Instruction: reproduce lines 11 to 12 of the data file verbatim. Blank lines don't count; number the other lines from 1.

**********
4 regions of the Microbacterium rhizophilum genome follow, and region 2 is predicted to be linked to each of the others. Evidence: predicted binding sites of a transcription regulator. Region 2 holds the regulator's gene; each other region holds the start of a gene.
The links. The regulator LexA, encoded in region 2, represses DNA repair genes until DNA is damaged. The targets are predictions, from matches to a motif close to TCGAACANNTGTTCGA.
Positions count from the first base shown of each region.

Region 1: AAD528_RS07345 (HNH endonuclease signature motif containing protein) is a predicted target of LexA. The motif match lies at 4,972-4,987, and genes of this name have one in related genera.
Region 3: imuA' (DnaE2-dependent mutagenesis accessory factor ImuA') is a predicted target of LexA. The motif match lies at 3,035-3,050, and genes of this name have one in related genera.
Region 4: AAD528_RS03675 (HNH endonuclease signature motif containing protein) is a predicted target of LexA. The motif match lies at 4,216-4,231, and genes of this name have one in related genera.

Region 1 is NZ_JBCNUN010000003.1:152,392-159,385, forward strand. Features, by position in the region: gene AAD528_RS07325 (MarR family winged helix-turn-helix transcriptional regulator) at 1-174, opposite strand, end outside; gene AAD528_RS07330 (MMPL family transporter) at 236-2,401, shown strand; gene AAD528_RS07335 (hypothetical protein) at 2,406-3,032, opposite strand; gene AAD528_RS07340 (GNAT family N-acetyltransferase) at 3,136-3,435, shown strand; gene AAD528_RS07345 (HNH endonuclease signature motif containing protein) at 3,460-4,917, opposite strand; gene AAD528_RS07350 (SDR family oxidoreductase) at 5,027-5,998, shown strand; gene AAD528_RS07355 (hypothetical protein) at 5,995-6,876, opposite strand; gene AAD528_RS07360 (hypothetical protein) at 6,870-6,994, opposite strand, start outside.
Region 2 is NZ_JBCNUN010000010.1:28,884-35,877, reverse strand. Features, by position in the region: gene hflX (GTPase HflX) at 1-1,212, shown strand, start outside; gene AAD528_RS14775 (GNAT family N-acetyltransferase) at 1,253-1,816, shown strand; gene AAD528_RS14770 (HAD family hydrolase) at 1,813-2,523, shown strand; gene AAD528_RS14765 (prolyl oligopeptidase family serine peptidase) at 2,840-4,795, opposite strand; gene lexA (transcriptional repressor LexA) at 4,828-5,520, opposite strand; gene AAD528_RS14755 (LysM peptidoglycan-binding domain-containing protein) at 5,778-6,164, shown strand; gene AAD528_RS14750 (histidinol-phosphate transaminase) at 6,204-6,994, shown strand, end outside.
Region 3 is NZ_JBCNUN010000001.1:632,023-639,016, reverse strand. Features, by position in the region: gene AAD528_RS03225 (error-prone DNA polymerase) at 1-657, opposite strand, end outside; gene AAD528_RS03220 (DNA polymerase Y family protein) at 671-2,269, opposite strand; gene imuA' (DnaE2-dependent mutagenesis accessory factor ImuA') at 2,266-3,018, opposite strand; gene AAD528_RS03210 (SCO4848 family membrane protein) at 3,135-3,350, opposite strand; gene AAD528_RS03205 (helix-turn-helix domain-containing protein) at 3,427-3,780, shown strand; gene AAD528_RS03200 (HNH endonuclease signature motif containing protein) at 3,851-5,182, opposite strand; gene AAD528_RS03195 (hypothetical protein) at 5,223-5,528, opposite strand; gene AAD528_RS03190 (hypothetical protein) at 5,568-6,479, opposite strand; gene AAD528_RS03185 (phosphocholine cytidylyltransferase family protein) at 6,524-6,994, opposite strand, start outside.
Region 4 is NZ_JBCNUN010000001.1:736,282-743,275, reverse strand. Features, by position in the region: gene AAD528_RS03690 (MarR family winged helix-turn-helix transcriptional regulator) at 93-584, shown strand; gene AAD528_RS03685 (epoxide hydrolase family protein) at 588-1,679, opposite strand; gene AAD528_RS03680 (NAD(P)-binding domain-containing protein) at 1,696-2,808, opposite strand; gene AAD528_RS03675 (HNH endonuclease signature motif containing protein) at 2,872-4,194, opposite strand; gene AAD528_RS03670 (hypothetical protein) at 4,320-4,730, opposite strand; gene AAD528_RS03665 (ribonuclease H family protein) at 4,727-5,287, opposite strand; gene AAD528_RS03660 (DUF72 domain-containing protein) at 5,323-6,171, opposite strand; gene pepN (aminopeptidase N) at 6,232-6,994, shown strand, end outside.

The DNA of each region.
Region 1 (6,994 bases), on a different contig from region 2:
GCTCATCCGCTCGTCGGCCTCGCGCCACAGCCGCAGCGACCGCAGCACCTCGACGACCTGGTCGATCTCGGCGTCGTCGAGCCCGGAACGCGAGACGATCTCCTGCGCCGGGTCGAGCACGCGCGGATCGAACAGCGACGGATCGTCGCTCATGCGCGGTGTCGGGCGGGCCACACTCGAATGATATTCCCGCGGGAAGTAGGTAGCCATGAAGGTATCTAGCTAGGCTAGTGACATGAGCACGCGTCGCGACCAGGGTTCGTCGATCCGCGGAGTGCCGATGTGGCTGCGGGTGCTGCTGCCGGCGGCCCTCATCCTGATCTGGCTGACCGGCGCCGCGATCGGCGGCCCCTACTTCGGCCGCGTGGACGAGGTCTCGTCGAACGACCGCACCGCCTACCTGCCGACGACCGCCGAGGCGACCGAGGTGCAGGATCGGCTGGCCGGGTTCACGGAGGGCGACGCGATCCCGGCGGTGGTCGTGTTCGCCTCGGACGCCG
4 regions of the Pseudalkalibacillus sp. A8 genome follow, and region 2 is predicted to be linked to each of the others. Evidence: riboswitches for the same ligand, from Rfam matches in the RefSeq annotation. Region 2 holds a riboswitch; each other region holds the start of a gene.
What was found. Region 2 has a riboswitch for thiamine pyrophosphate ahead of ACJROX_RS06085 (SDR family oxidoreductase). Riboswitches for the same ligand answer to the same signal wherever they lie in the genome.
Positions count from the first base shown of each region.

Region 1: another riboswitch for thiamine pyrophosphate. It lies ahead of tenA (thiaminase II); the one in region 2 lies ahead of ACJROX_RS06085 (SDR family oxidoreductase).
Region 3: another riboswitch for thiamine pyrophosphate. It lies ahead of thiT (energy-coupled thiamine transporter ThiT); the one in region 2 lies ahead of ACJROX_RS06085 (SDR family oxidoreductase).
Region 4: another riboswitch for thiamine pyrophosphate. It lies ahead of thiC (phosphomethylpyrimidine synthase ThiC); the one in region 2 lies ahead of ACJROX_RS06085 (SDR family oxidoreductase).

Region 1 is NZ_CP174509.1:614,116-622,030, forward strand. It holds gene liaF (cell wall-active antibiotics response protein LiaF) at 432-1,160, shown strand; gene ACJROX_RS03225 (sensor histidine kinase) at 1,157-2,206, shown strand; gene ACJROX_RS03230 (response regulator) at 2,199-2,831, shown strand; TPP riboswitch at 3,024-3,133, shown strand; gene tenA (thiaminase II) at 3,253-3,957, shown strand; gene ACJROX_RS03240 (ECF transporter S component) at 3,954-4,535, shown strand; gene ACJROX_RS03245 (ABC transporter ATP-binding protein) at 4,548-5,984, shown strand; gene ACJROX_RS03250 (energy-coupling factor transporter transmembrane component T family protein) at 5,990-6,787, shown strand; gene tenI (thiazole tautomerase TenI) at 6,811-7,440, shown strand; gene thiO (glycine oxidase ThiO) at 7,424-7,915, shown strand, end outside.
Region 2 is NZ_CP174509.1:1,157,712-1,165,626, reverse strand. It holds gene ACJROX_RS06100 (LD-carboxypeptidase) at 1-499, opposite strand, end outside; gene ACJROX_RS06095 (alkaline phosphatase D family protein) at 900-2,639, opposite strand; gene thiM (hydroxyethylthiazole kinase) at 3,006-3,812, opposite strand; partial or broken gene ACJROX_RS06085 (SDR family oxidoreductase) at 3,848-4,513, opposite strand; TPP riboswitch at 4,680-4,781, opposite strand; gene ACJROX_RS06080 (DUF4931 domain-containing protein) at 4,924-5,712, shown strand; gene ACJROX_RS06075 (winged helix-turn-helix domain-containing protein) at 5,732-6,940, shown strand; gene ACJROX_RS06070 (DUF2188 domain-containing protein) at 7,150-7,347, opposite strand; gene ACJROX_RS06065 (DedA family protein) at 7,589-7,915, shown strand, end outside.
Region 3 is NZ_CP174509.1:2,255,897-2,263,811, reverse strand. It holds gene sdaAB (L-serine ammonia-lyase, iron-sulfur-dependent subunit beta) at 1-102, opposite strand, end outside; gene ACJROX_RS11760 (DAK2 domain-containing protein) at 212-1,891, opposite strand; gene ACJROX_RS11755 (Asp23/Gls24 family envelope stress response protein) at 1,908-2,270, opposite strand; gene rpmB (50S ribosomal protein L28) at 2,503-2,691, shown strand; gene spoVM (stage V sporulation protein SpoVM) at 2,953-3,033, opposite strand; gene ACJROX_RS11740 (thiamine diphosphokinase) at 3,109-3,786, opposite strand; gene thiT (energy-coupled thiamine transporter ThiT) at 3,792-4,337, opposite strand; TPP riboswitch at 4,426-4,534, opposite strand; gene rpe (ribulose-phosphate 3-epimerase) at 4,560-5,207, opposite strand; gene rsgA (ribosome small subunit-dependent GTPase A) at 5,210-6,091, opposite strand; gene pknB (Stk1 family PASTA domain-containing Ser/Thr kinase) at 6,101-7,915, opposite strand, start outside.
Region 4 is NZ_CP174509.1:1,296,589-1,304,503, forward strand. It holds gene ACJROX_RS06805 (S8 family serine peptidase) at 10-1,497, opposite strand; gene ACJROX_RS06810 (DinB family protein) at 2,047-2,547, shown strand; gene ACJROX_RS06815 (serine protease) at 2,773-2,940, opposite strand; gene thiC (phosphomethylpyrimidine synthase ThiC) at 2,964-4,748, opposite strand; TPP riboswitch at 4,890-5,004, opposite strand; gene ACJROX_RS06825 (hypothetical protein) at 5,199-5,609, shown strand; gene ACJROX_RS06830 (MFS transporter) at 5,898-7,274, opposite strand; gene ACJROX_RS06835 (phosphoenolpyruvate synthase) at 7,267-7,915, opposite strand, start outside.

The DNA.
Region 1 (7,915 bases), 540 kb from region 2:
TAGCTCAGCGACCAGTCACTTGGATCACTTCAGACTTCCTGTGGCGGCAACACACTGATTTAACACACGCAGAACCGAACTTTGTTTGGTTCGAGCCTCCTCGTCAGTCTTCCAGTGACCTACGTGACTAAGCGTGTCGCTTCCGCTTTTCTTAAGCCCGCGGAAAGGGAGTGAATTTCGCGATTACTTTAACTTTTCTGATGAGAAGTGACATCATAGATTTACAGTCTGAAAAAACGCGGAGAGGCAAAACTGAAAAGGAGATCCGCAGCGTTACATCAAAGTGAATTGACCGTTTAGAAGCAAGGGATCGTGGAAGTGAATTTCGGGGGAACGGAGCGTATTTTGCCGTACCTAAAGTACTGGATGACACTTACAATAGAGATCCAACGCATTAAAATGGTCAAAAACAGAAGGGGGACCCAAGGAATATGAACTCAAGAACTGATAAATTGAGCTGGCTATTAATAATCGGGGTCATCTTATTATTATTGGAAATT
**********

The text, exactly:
The DNA of each region.
Region 1 (6,994 bases), on a different contig from region 2: